Table of Contents
- Definition of Scarlet Fever and Rheumatic Fever
- Epidemiology of Scarlet Fever and Rheumatic Fever in Children
- Pathophysiology of Scarlet Fever and Rheumatic Fever in Children
- Clinical Presentation of Scarlet Fever and Rheumatic Fever in Children
- Diagnostic Workup for Scarlet Fever and Rheumatic Fever in Children
- Treatment of Scarlet Fever and Rheumatic Fever in Children
Definition of Scarlet Fever and Rheumatic Fever
Scarlet fever and rheumatic fever are two conditions associated with bacterial pharyngitis especially streptococcus pyogenes pharyngitis. Scarlet fever is defined as the presence of streptococcal pharyngitis with a typical skin rash. Rheumatic fever is an inflammatory condition that can happen as a complication to streptococcal pharyngitis or streptococcal skin infections and affects the heart, joints and central nervous system.
- Red confluent “sandpaper” rash
- Hyperemic lines in axillae and groin (“Pastia’s lines”)
- Strawberry tongue
- Peeling fingers and toes
Epidemiology of Scarlet Fever and Rheumatic Fever in Children
Both of these conditions are found to be more common in children than in adults. Streptococcal pharyngitis is responsible for at least 20 % of cases of pharyngitis in children. Children aged between 5 and 15 years constitute the majority of the cases of streptococcus pyogenes pharyngitis.
Streptococcal pharyngitis which is associated with rheumatic and scarlet fever is found to be more common in winter and spring. School going children are mostly at risk, hence emphasizing the role of schools for the transmission of the pathogen.
The most likely transmission mechanism for streptococcus pyogenes is airborne. Patients with pharyngitis who are coughing or sneezing can have the bacteria in their droplets. Exposure to infected individuals is therefore responsible for most cases of streptococcal pharyngitis.
Rheumatic fever incidences in the developed countries are very rare since the introduction of penicillin in the last few decades. In developing countries, rheumatic fever is the most common cause of heart disease in children. The most common cause of cardiac death in young adults in the developing world is due to myocarditis due to rheumatic fever.
While the incidence of rheumatic fever nowadays in the developed world is believed to be very low, we do not have any conclusive epidemiological studies. The incidence of rheumatic fever 100 years ago, was approximately 150 per 100,000. This is another happy story that we as doctors can be proud of as we have changed the incidence of a potentially fatal and common disease to something that is rarely heard of.
Pathophysiology of Scarlet Fever and Rheumatic Fever in Children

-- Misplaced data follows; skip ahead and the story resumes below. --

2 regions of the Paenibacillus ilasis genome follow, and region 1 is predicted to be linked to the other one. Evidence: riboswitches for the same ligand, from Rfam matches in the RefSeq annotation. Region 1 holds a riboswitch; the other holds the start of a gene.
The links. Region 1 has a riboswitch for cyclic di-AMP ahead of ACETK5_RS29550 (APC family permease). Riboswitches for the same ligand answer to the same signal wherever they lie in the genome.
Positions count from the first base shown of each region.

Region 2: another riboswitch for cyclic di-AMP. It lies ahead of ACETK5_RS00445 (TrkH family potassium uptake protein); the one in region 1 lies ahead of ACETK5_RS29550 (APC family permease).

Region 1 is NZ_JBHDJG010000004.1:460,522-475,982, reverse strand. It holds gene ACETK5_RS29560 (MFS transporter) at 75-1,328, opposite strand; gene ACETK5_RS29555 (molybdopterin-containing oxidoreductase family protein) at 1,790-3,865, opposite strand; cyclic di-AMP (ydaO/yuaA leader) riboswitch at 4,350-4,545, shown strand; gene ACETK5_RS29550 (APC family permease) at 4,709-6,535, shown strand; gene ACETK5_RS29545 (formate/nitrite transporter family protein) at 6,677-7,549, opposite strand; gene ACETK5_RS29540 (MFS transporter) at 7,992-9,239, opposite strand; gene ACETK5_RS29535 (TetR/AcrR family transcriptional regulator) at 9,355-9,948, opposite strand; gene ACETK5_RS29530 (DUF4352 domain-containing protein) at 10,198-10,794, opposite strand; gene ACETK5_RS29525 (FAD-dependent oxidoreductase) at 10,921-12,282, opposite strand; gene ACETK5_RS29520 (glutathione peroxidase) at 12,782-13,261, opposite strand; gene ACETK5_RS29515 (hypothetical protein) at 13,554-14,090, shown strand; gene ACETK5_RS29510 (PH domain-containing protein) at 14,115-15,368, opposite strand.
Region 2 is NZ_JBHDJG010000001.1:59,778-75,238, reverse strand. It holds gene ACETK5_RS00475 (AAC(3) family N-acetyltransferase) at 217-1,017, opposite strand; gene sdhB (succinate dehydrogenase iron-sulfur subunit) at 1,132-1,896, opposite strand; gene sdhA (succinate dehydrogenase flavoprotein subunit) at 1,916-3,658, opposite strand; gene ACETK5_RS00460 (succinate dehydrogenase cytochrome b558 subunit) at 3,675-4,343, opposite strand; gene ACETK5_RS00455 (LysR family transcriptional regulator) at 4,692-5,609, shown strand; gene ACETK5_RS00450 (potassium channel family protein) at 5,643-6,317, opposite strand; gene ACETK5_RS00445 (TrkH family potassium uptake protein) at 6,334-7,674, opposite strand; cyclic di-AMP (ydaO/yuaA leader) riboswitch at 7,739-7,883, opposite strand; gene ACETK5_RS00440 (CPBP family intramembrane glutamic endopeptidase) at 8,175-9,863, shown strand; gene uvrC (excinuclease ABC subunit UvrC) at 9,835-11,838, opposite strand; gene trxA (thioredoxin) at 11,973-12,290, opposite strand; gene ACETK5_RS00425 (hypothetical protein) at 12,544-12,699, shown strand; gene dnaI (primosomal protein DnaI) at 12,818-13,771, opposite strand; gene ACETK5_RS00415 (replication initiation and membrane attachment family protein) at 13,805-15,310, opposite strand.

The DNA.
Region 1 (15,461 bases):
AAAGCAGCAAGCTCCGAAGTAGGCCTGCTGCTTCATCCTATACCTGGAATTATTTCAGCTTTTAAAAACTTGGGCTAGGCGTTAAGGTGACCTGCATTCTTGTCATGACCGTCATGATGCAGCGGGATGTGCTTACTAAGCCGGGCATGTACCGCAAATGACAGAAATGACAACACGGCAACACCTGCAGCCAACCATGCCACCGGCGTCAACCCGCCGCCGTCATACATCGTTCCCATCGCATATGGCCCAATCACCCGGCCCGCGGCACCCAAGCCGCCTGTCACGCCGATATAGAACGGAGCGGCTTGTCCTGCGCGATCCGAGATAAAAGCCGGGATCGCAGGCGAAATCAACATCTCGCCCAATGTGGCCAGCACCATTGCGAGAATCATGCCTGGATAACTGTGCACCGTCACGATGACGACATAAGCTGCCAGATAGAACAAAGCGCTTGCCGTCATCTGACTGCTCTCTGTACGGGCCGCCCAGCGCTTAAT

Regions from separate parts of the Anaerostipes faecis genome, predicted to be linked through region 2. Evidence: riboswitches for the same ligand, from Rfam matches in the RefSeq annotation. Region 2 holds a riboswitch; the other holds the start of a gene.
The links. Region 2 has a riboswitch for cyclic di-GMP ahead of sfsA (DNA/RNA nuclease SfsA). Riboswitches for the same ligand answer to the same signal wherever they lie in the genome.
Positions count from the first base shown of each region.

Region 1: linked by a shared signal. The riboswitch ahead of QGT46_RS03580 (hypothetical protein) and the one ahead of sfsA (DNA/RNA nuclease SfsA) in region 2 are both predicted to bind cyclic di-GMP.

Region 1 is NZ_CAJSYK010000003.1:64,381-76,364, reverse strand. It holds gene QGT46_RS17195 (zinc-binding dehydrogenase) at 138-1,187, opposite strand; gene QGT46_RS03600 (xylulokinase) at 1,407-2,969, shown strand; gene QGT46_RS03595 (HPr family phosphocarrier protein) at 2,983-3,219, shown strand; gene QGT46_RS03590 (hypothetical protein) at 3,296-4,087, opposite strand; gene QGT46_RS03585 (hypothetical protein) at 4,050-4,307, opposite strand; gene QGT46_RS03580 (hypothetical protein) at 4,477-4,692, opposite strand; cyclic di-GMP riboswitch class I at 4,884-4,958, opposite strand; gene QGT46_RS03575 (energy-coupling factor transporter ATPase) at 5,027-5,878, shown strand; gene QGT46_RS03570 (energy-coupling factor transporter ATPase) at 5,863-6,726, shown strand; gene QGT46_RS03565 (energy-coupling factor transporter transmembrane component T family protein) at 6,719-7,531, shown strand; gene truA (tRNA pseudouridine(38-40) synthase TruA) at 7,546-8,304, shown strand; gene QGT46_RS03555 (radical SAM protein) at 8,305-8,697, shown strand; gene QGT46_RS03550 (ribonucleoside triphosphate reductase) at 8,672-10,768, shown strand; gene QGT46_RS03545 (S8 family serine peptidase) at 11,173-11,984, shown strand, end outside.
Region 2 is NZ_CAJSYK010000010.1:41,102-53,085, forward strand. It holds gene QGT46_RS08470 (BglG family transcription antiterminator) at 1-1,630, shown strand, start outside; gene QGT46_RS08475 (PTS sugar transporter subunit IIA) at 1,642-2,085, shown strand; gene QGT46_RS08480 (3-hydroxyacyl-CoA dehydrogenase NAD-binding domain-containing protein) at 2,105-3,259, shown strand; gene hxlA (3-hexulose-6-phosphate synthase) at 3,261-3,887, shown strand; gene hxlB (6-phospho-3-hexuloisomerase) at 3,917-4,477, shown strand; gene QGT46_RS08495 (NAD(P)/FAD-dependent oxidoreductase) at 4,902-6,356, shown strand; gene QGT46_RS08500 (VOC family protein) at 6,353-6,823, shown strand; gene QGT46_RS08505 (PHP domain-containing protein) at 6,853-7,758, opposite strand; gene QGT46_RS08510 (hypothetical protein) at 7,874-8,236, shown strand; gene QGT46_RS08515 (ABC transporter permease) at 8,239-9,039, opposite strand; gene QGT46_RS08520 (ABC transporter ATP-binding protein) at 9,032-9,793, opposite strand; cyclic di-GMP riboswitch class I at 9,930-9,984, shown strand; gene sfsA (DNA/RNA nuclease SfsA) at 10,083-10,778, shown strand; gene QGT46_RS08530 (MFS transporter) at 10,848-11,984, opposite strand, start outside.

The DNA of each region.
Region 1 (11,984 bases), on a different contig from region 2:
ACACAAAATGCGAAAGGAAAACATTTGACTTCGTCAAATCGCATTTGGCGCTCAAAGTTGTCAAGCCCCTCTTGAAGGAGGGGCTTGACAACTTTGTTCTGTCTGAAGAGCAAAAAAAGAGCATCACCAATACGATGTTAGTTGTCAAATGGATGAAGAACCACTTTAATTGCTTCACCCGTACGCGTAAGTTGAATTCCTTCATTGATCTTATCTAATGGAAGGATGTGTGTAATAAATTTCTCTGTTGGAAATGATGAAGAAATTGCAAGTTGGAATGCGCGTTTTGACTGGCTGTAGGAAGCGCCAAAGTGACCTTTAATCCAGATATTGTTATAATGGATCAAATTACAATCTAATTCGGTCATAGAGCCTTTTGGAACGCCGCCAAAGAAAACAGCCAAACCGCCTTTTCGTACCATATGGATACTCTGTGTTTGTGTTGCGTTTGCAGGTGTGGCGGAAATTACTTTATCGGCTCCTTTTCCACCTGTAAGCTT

It is easier to study the pathophysiology of these two conditions separately. Streptococcus pyogenes strains that produce the M substance are more likely to be associated with symptomatic pharyngitis and acute tonsillitis. These same strains are also more likely to cause scarlet fever.
Scarlet fever is characterized by a widespread rash that is believed to be related to an immune response to superantigens produced by streptococcus pyogenes including substance M. Other possible pathologic factors include pyrogenic exotoxins, which are produced by streptococcus pyogenes.
Rheumatic fever is at times preceded by an upper respiratory tract infection that is caused by streptococcus pyogenes. One important difference between scarlet fever and rheumatic fever is the timing of onset of symptoms. While the rash in scarlet fever is usually present during the stage of acute pharyngitis, patients with rheumatic fever might present with symptoms suggestive of heart, joint or central nervous system involvement few weeks after the onset of pharyngitis.
The exact pathogenesis mechanism of rheumatic fever is still poorly understood. Despite this, our current understanding of the disease makes it possible to prevent the condition. The most likely pathology in rheumatic fever is the activation of an inflammatory immune response to certain antigens produced by streptococcus pyogenes that resemble our own cellular surface antigens.
Therefore, inflammation of the myocardium, heart valves, joints, and the central nervous system is thought to be immune mediated. Because of this understanding, we currently can prevent the development of rheumatic fever by early and prompt antibiotic therapy of streptococcus pharyngitis.
Clinical Presentation of Scarlet Fever and Rheumatic Fever in Children
Children with scarlet fever usually complain of acute pharyngitis that is associated with a typical rash. The rash starts within the onset of pharyngitis and is usually on the trunk but can spread to the extremities. Patients with scarlet fever have flushed faces. The rash consists of many small papules on the skin that resemble sand.
On examination, a red tongue can be seen in patients with scarlet fever. This sign is known as strawberry tongue. The rash in scarlet fever is known to desquamate later within one week or so.
As both conditions are known to be associated with streptococcus pharyngitis, differentiation of viral versus bacterial pharyngitis based on clinical scoring was studied. The presence of high grade fever, absence of cough, presence of tonsillar exudates and painful cervical lymphadenitis is suggestive of streptococcal pharyngitis.
Patients with rheumatic fever are usually diagnosed based on a classification system that takes into account major and minor manifestations. Major manifestations of rheumatic fever include carditis, polyarthritis, chorea, which is a characteristic movement disorder, the presence of subcutaneous rheumatic nodules and a characteristic rash known as erythema marginatum.